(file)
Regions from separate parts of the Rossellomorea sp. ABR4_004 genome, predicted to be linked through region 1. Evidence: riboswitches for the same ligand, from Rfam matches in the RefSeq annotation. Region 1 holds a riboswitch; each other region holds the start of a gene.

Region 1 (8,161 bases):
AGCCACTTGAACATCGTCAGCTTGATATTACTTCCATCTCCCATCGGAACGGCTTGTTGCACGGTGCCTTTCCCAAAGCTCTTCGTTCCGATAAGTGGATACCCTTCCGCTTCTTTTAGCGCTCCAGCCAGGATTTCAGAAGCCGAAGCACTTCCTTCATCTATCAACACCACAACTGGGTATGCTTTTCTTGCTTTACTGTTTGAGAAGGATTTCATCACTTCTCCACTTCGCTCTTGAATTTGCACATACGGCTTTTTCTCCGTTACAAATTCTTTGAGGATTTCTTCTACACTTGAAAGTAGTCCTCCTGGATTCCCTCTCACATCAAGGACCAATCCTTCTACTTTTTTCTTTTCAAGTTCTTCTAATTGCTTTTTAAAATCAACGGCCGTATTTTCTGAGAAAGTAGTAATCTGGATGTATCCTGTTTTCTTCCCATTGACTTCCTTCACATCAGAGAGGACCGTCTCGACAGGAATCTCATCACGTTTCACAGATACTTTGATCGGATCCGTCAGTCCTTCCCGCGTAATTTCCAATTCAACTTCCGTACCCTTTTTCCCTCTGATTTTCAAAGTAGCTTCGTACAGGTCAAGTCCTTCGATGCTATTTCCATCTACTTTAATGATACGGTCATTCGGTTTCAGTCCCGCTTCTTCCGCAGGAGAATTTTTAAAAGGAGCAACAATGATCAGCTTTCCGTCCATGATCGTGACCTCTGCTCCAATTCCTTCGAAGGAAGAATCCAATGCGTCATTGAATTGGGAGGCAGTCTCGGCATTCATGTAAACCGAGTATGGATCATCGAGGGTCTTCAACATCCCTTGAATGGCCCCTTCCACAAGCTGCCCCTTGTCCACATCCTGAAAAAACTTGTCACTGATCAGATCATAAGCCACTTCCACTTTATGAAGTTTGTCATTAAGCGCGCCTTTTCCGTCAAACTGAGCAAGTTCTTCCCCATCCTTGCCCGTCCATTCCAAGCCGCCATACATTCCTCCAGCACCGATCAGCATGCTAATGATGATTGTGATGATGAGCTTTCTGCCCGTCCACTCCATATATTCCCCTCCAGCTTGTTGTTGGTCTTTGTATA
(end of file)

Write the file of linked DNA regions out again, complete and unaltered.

Regions from separate parts of the Rossellomorea sp. ABR4_004 genome, predicted to be linked through region 1. Evidence: riboswitches for the same ligand, from Rfam matches in the RefSeq annotation. Region 1 holds a riboswitch; each other region holds the start of a gene.

Region 1 (8,161 bases):
AGCCACTTGAACATCGTCAGCTTGATATTACTTCCATCTCCCATCGGAACGGCTTGTTGCACGGTGCCTTTCCCAAAGCTCTTCGTTCCGATAAGTGGATACCCTTCCGCTTCTTTTAGCGCTCCAGCCAGGATTTCAGAAGCCGAAGCACTTCCTTCATCTATCAACACCACAACTGGGTATGCTTTTCTTGCTTTACTGTTTGAGAAGGATTTCATCACTTCTCCACTTCGCTCTTGAATTTGCACATACGGCTTTTTCTCCGTTACAAATTCTTTGAGGATTTCTTCTACACTTGAAAGTAGTCCTCCTGGATTCCCTCTCACATCAAGGACCAATCCTTCTACTTTTTTCTTTTCAAGTTCTTCTAATTGCTTTTTAAAATCAACGGCCGTATTTTCTGAGAAAGTAGTAATCTGGATGTATCCTGTTTTCTTCCCATTGACTTCCTTCACATCAGAGAGGACCGTCTCGACAGGAATCTCATCACGTTTCACAGATACTTTGATCGGATCCGTCAGTCCTTCCCGCGTAATTTCCAATTCAACTTCCGTACCCTTTTTCCCTCTGATTTTCAAAGTAGCTTCGTACAGGTCAAGTCCTTCGATGCTATTTCCATCTACTTTAATGATACGGTCATTCGGTTTCAGTCCCGCTTCTTCCGCAGGAGAATTTTTAAAAGGAGCAACAATGATCAGCTTTCCGTCCATGATCGTGACCTCTGCTCCAATTCCTTCGAAGGAAGAATCCAATGCGTCATTGAATTGGGAGGCAGTCTCGGCATTCATGTAAACCGAGTATGGATCATCGAGGGTCTTCAACATCCCTTGAATGGCCCCTTCCACAAGCTGCCCCTTGTCCACATCCTGAAAAAACTTGTCACTGATCAGATCATAAGCCACTTCCACTTTATGAAGTTTGTCATTAAGCGCGCCTTTTCCGTCAAACTGAGCAAGTTCTTCCCCATCCTTGCCCGTCCATTCCAAGCCGCCATACATTCCTCCAGCACCGATCAGCATGCTAATGATGATTGTGATGATGAGCTTTCTGCCCGTCCACTCCATATATTCCCCTCCAGCTTGTTGTTGGTCTTTGTATA